Sometimes, against all reason, ploddy muddy songs just sound so good—the blurry vocals, the minor-key prudence, it’s all communicating something, all the more so when you don’t actually know what the singer is singing about, which you usually don’t in these kinds of songs.
And because I don’t know what the singer is singing about, and because today is October 1, a day smart people someday will look back on with incredulity (provided there are any smart people left someday), I’m going to hear “Yesterday’s Blowin’ Back,” without any actual evidence, as a blistering indictment of the dangerous idiocy of extremist politicians. Just because I can. And just because we should.
“All your dark thoughts, they bring this on…” Indeed. So: you don’t like a law, you represent at best 18 percent of the U.S. population, and you shut down the government? Contrary to many reports, this is not a partisan issue. No reasonable person in a democratic country believes that hijacking the government is a valid oppositional strategy. Perhaps we will at some point begin the climb back towards civilization by reintroducing ourselves to the idea that news coverage is supposed to help us discover facts and truth, not simply report on what people say. People say all kinds of stupid shit nowadays, and in the strangest places (the Senate floor, for instance). And hm I guess by day’s end I am not in much mood for music analysis, which is too bad, since this assured piece of midtempo psychedelia by the veteran D.C. trio Dead Meadow is rich with musical pleasure. If only the dignified ache of the chorus—or, perhaps, the extended, intertwining guitar solos that begin at 3:22—could make me forget the despicable egotism of the cowards who shamefully scuttle the integrity of our fine country; but, alas, they don’t quite. Maybe if I just keep listening…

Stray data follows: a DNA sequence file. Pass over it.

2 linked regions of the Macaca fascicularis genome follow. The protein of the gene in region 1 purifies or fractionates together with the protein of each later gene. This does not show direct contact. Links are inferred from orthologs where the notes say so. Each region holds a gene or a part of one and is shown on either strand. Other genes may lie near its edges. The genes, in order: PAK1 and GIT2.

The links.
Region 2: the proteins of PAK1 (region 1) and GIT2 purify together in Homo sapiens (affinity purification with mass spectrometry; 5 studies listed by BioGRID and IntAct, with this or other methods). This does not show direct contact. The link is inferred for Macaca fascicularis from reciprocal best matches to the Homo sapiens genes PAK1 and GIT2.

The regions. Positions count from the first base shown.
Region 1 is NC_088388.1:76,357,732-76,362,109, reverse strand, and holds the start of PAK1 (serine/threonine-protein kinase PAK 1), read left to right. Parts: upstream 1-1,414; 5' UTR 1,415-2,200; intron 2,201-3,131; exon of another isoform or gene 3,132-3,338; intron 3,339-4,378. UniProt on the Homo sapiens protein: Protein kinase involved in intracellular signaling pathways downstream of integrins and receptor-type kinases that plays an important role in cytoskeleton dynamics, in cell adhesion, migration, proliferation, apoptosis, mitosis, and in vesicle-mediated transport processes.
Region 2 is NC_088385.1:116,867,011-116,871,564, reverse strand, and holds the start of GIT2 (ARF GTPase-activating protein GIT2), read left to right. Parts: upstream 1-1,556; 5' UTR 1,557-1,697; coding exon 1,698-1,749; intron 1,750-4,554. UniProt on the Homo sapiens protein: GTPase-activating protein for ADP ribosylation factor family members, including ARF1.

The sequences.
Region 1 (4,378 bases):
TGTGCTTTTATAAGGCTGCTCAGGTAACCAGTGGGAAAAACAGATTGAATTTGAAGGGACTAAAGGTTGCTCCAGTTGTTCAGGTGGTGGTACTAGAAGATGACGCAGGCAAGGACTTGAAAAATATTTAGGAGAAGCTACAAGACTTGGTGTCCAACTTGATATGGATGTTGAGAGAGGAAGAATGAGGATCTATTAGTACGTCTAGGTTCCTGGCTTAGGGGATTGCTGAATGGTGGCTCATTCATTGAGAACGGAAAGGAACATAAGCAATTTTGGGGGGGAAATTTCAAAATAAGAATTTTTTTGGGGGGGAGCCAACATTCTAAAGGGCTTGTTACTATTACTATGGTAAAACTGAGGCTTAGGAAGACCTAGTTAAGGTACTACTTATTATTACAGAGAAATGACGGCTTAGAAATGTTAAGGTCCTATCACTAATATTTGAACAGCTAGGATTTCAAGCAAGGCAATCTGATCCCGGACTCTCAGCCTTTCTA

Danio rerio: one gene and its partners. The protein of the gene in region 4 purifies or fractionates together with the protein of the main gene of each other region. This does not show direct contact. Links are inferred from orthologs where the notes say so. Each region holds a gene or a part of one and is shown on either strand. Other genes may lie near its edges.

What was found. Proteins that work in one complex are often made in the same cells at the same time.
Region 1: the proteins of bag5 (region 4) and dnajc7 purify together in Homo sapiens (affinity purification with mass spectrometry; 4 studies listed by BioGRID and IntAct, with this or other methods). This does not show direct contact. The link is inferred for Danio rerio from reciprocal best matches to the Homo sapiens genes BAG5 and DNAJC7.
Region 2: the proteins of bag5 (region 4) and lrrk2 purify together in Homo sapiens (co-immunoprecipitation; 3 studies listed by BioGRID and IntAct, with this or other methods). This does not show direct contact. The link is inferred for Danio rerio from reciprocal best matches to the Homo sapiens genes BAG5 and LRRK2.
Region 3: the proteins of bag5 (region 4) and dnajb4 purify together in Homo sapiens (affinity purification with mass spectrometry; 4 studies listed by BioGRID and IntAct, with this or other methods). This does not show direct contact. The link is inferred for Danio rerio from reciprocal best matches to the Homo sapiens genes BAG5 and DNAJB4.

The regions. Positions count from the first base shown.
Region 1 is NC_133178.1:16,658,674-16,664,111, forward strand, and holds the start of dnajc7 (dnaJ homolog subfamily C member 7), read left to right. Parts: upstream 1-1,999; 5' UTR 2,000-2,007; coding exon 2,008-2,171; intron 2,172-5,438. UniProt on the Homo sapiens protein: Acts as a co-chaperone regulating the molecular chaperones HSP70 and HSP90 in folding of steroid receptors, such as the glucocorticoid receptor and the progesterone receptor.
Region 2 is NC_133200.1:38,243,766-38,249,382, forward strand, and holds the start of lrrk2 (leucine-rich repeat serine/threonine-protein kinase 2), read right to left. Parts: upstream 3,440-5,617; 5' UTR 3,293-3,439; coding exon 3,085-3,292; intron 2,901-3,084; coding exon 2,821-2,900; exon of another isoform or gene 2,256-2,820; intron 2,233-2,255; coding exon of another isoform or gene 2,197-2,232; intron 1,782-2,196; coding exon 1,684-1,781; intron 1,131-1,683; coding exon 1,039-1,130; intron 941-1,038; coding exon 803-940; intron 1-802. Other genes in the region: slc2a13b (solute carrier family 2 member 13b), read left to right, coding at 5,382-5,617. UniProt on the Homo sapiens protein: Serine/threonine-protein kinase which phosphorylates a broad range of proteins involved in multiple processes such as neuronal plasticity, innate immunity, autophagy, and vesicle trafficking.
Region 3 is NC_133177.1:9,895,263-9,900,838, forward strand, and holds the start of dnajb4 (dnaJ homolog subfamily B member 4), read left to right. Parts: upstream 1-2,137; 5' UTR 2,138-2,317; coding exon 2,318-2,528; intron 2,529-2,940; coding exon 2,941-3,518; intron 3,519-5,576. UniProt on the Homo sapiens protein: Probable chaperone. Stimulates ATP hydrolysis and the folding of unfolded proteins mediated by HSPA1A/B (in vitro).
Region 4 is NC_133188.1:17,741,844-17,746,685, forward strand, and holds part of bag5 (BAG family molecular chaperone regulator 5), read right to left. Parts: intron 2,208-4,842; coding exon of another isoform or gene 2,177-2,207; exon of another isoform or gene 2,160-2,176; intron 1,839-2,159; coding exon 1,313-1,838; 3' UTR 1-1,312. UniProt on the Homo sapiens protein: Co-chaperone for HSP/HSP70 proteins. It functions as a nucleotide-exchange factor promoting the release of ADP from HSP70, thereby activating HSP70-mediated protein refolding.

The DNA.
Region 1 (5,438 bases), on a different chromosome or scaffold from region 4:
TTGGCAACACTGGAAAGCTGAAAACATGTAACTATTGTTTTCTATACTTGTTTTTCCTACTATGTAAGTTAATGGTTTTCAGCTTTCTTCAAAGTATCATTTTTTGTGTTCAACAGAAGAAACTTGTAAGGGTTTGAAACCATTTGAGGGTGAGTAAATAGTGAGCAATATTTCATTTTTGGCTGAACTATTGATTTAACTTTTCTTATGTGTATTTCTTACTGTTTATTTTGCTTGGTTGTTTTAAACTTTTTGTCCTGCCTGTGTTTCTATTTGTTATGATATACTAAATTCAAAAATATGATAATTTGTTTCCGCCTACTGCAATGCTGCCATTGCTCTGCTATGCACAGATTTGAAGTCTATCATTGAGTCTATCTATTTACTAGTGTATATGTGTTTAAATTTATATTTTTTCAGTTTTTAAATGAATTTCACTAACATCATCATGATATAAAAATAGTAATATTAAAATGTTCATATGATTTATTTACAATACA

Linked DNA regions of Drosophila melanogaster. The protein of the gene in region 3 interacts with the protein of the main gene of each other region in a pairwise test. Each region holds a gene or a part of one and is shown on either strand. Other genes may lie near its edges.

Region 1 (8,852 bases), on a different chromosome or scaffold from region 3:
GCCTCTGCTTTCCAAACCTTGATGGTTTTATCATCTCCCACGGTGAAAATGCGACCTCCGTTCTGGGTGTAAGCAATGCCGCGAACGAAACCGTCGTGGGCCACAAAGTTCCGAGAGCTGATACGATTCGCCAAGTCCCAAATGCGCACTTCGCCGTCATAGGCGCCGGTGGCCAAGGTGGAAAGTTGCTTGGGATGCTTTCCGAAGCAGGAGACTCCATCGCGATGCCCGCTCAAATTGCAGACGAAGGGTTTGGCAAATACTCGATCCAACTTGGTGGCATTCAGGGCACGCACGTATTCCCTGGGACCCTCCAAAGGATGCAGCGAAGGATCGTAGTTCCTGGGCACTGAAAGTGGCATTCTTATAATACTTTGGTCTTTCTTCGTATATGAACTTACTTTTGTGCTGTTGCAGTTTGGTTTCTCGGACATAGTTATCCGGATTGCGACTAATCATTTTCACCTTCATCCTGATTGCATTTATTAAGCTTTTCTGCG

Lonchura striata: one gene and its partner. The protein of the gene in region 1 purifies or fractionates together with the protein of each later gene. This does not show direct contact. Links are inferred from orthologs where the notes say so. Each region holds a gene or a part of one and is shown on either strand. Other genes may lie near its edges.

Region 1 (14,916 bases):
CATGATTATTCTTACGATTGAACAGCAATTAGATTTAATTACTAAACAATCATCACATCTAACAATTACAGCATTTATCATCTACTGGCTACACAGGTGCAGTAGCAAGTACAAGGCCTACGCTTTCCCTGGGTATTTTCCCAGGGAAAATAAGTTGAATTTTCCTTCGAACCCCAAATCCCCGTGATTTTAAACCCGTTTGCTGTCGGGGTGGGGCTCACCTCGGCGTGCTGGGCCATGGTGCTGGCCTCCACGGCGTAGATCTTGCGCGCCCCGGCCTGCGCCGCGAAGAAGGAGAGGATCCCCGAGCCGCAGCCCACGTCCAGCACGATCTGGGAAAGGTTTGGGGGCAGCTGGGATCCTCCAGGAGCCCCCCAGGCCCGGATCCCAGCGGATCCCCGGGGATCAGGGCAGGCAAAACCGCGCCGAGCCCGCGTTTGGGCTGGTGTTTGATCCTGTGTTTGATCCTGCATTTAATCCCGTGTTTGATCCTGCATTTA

“Yesterday’s Blowin’ Back” is from Warble Womb, Dead Meadow’s seventh studio album, arriving later this month. This album features the return of drummer Mark Laughlin after 11 years away from band mates Jason Simon and Steve Kille. Dead Meadow was previously featured on Fingertips in December 2004. MP3 via Rolling Stone.